Die Meistersinger is a bold stroke of programming, in a not particularly exciting way. Attrition is practically guaranteed, the title role is endless and unglamorous, and then there is the matter of its noteworthy fandom. San Francisco Opera largely justified its inclusion in its 2015-16 season–the work’s first appearance at the War Morial in nearly fifteen years. Read more »
Absent from Chicago Lyric Opera’s repertory for 21 years, Alban Berg’s Wozzeck came roaring into town on Sunday afternoon in a stunning new production by Sir David McVicar, featuring a uniformly excellent cast of singing actors. Performed without intermission, the production maintained a remarkable pace and kept the tension level high for one hundred minutes, after which the audience burst into an ovation of pent-up emotion. Read more »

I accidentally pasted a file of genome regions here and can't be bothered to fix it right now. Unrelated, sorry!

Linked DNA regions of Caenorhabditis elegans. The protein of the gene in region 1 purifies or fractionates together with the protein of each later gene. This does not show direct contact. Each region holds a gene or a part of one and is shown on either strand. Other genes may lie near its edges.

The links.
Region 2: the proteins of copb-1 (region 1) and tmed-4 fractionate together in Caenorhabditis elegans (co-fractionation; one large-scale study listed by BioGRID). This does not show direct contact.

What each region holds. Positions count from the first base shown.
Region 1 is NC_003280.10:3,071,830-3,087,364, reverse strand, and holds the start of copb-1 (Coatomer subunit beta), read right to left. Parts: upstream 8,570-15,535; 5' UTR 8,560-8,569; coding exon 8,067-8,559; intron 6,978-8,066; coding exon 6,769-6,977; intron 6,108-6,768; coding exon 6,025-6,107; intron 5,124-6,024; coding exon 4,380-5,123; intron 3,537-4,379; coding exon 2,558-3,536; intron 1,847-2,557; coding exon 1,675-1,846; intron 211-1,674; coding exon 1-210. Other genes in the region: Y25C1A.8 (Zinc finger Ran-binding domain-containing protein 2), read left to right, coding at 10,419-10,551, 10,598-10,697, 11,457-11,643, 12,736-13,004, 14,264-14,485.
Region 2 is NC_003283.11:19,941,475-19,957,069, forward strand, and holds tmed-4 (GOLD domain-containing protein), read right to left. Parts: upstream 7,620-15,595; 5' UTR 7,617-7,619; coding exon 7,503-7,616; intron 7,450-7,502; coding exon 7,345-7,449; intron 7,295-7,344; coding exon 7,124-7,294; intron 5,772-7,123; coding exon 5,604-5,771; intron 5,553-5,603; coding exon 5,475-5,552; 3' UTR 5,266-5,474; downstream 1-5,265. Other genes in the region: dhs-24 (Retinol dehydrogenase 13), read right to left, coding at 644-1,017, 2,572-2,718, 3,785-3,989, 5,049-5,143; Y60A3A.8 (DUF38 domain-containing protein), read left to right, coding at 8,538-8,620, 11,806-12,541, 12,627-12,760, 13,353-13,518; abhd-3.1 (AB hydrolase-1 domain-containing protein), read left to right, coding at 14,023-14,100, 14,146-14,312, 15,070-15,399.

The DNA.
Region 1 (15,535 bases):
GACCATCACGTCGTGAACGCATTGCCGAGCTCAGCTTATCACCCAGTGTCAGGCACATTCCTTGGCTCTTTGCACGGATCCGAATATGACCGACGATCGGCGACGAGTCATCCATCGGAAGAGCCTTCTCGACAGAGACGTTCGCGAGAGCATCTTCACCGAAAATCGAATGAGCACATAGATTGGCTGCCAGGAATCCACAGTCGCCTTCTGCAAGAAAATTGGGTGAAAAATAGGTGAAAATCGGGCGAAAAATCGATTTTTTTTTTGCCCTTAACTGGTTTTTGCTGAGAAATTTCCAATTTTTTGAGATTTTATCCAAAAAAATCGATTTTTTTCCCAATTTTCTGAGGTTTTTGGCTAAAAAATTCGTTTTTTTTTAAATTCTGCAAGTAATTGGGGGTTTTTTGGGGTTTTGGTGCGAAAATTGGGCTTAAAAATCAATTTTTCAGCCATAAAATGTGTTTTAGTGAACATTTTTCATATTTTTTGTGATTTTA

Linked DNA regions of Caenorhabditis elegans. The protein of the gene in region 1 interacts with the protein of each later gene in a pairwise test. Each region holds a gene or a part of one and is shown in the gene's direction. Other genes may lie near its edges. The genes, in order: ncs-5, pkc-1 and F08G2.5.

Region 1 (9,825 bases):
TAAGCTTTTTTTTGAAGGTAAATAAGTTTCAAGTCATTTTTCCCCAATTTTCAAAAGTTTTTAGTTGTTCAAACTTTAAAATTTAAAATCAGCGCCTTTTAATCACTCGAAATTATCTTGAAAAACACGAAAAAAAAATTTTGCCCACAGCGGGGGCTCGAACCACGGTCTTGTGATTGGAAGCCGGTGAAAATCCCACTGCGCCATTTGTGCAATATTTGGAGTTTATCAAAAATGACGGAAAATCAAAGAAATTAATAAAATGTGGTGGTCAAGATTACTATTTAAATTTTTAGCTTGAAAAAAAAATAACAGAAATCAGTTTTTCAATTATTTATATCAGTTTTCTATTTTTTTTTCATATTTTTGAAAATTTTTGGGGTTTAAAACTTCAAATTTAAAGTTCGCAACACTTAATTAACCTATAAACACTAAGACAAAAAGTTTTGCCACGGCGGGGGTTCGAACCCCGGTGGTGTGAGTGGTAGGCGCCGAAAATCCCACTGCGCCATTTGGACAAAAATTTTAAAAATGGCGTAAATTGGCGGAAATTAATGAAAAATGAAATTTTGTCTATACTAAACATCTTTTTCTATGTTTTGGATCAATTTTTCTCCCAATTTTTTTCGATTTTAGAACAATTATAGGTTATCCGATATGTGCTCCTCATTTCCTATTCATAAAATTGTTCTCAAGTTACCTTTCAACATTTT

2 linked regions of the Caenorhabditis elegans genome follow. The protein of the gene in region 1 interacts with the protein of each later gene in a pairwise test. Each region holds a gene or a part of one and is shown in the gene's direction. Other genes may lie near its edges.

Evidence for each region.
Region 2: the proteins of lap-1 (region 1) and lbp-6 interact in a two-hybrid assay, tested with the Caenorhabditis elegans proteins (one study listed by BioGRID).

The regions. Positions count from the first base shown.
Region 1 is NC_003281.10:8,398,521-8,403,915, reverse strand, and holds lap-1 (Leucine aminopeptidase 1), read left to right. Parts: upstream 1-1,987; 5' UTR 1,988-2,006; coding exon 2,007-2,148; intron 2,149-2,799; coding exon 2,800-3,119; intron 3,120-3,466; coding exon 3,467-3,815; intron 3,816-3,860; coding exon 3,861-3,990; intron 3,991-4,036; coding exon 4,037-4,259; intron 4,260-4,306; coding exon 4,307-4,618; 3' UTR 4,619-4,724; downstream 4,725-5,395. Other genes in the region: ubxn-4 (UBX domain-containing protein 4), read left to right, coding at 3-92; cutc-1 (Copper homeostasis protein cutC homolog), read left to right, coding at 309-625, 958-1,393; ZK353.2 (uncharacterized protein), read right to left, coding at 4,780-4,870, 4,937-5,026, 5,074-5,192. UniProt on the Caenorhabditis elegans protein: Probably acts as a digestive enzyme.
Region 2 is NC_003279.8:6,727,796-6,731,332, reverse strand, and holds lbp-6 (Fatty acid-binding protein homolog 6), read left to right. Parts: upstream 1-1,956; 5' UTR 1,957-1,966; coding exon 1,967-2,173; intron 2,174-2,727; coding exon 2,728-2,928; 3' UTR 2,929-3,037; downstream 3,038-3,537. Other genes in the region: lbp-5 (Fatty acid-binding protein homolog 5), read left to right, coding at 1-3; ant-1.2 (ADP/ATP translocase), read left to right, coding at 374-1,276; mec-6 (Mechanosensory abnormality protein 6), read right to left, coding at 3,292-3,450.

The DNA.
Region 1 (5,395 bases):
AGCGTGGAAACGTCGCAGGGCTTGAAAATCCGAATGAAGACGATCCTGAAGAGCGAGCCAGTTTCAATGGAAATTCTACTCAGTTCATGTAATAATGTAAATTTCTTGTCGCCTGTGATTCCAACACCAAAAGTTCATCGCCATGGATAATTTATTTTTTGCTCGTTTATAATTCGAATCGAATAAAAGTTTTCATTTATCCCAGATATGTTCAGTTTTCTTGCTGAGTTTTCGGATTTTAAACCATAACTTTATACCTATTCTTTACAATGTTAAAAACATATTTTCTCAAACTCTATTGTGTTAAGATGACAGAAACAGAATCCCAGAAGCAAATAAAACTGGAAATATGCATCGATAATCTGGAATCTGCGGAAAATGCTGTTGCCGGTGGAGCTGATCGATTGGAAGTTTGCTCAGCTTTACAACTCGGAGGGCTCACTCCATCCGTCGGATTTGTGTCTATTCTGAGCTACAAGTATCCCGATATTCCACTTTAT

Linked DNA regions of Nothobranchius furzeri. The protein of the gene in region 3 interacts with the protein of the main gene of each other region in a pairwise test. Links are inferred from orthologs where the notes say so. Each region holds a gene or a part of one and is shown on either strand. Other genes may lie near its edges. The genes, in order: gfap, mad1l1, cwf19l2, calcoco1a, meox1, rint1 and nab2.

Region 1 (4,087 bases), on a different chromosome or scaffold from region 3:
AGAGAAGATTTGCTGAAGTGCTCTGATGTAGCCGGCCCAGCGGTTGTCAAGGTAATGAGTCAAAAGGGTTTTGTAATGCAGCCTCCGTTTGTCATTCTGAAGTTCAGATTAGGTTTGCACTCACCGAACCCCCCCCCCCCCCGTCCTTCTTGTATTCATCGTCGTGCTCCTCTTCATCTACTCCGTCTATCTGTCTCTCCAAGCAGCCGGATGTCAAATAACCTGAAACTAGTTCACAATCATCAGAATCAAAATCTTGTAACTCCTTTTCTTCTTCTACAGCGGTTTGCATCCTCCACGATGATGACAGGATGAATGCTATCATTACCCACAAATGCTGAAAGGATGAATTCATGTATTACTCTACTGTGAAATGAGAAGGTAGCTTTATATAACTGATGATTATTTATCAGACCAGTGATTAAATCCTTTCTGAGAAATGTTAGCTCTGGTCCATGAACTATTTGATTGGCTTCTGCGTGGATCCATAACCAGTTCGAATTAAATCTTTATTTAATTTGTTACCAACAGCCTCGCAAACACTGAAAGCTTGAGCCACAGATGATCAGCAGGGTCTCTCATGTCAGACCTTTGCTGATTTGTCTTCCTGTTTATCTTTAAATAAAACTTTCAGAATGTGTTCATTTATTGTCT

“This throwback to the golden age of opera—superhuman singing greeted with frenzied ovations—was a function of a perfect storm of excitement: a performance of Verdi’s 1853 spellbinder to rank with one’s rosiest recollections of past glories, in combination with a poignant human story that left both cast and audience dissolved in tears.” [New York Observer]
The Metropolitan Opera’s much vaunted so-called “Tudor Ring” of three royal operas by Donizetti got off to a bumpy start Saturday afternoon with a revival of Anna Bolena that stubbornly refused to cohere either musically or dramatically.
It is easy to become overly identified with opera—as a cleverer friend of mine once noted: being a sports fan is an interest, but if you like opera, everyone thinks of it as a crippling obsession.
The next scheduled appearance of the Met’s Ring production has been canceled, as irrevocably as these things can ever be.
Giulio Cesare at the Met proved an evening that added up to much more than the sum of its uneven parts.
True, Joyce DiDonato’s Mary spat out those fighting words in a tangy chest voice, but it was hard to believe she meant them.
It’s easiest to write reviews when there are soaring triumphs and miserable failures.